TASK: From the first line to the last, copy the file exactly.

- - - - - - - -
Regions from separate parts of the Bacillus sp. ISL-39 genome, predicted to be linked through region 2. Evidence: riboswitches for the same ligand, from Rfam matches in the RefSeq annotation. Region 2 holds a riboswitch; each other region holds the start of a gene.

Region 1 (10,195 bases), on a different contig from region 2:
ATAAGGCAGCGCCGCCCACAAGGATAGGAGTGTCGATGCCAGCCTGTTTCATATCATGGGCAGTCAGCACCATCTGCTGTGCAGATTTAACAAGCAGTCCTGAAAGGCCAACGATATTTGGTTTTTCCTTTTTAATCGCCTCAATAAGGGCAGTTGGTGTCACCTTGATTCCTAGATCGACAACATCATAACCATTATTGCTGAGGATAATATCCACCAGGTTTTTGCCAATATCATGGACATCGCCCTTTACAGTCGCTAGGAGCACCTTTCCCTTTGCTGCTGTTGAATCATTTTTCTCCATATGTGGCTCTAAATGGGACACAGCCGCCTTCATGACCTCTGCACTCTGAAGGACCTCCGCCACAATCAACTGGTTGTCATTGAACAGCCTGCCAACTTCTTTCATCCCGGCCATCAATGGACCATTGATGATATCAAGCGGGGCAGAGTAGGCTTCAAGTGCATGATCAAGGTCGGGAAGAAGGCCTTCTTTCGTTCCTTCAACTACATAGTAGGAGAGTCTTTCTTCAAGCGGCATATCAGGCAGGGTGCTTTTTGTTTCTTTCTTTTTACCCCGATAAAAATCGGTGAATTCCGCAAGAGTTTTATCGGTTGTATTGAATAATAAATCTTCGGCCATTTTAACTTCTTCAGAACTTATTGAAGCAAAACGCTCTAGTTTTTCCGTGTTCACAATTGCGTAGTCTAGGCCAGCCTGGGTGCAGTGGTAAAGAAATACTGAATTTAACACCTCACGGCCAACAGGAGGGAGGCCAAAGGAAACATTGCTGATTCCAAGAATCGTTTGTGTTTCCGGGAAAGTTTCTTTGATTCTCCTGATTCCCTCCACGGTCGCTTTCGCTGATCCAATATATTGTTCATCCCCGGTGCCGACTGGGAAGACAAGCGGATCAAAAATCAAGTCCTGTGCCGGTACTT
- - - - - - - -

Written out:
Regions from separate parts of the Bacillus sp. ISL-39 genome, predicted to be linked through region 2. Evidence: riboswitches for the same ligand, from Rfam matches in the RefSeq annotation. Region 2 holds a riboswitch; each other region holds the start of a gene.

Region 1 (10,195 bases), on a different contig from region 2:
ATAAGGCAGCGCCGCCCACAAGGATAGGAGTGTCGATGCCAGCCTGTTTCATATCATGGGCAGTCAGCACCATCTGCTGTGCAGATTTAACAAGCAGTCCTGAAAGGCCAACGATATTTGGTTTTTCCTTTTTAATCGCCTCAATAAGGGCAGTTGGTGTCACCTTGATTCCTAGATCGACAACATCATAACCATTATTGCTGAGGATAATATCCACCAGGTTTTTGCCAATATCATGGACATCGCCCTTTACAGTCGCTAGGAGCACCTTTCCCTTTGCTGCTGTTGAATCATTTTTCTCCATATGTGGCTCTAAATGGGACACAGCCGCCTTCATGACCTCTGCACTCTGAAGGACCTCCGCCACAATCAACTGGTTGTCATTGAACAGCCTGCCAACTTCTTTCATCCCGGCCATCAATGGACCATTGATGATATCAAGCGGGGCAGAGTAGGCTTCAAGTGCATGATCAAGGTCGGGAAGAAGGCCTTCTTTCGTTCCTTCAACTACATAGTAGGAGAGTCTTTCTTCAAGCGGCATATCAGGCAGGGTGCTTTTTGTTTCTTTCTTTTTACCCCGATAAAAATCGGTGAATTCCGCAAGAGTTTTATCGGTTGTATTGAATAATAAATCTTCGGCCATTTTAACTTCTTCAGAACTTATTGAAGCAAAACGCTCTAGTTTTTCCGTGTTCACAATTGCGTAGTCTAGGCCAGCCTGGGTGCAGTGGTAAAGAAATACTGAATTTAACACCTCACGGCCAACAGGAGGGAGGCCAAAGGAAACATTGCTGATTCCAAGAATCGTTTGTGTTTCCGGGAAAGTTTCTTTGATTCTCCTGATTCCCTCCACGGTCGCTTTCGCTGATCCAATATATTGTTCATCCCCGGTGCCGACTGGGAAGACAAGCGGATCAAAAATCAAGTCCTGTGCCGGTACTT